Adapted from the classic nonsense poem by Lewis Carroll, “The Hunting of the Snark”, the dialogue and songs perfectly reflects the magic and the sense of the absurd present in the poem.
In order the find the mythical creature known as the Snark, the audience is taken on a delight journey of silliness and wonder with slightly mad characters and outrageous puppets, on the flamboyant Snark Island of intense and glittery colours: the forgetful Baker and cruel Butcher, the rainbow Jubjub bird with a taste for colourful socks and ties, and the Beaver puppet which can knit hats and skirts in an instant!
The cast performs the musical play with gusto and a contagious enjoyment, the catchy musical numbers sometimes including a pinch of rock and rap, and a bit of sing-along. With dynamic and contrasting changes of scenes, the play is captivating and emotionally varied, mostly very funny, but with touching and slightly scary moments too. These changes of mood are echoed by perfect lighting changes and an exciting and versatile set design.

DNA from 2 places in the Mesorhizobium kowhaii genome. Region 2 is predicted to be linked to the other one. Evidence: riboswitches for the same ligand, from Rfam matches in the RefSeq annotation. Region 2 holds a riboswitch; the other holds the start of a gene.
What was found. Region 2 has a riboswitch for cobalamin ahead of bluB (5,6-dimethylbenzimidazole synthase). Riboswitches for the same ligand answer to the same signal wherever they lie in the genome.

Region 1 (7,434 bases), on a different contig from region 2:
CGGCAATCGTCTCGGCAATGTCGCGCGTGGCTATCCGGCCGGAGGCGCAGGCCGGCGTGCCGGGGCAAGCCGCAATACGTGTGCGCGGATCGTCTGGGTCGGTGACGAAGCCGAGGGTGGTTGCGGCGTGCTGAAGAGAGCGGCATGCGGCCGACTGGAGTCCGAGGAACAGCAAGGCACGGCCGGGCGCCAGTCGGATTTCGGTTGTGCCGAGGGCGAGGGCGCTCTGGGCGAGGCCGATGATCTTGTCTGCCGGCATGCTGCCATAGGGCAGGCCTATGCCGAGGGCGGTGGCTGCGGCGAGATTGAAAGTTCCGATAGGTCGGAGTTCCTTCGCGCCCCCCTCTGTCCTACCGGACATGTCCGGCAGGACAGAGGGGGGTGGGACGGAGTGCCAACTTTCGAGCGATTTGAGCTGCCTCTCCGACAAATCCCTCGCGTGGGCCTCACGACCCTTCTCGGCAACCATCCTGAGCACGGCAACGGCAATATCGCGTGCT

With something for everyone, from young children to teenagers and adults, it is a tale of adventure, bravery, and ultimately, family in which a Boy overcomes adversity to find his father, who eventually realises than nothing is more important than spending time with his son. While adults can enjoy the poem as a parable about the search for happiness, there are subtle messages for children too, such as being able to wait for something before getting it.
The musical play will keep all engaged until the very end. Will the Snark be found before the horrible and greedy Butcher? Will we finally see it or will its appearance remain a mystery? Will we have to “count to blue” before we find it?
- Children Theatre
- Written by: Annabel Wigoder
- Director: Gemma Colclough
- MD, Music & Lyrics: Gareth Cooper
- Cast includes: Jordan Leigh-Harris (Boy); Simon Turner (Banker/Father); Ben Galpin (Bellman/Jubjub bird); Will Bryant (Baker/Bandersnatch/Captain); Polly Smith (Butcher/Mother).
- Vaudeville Theatre, London
- Until 2 September 2017
- Review by Caroline Perret and Lucien Asbury-Perret (12)
- 30 July 2017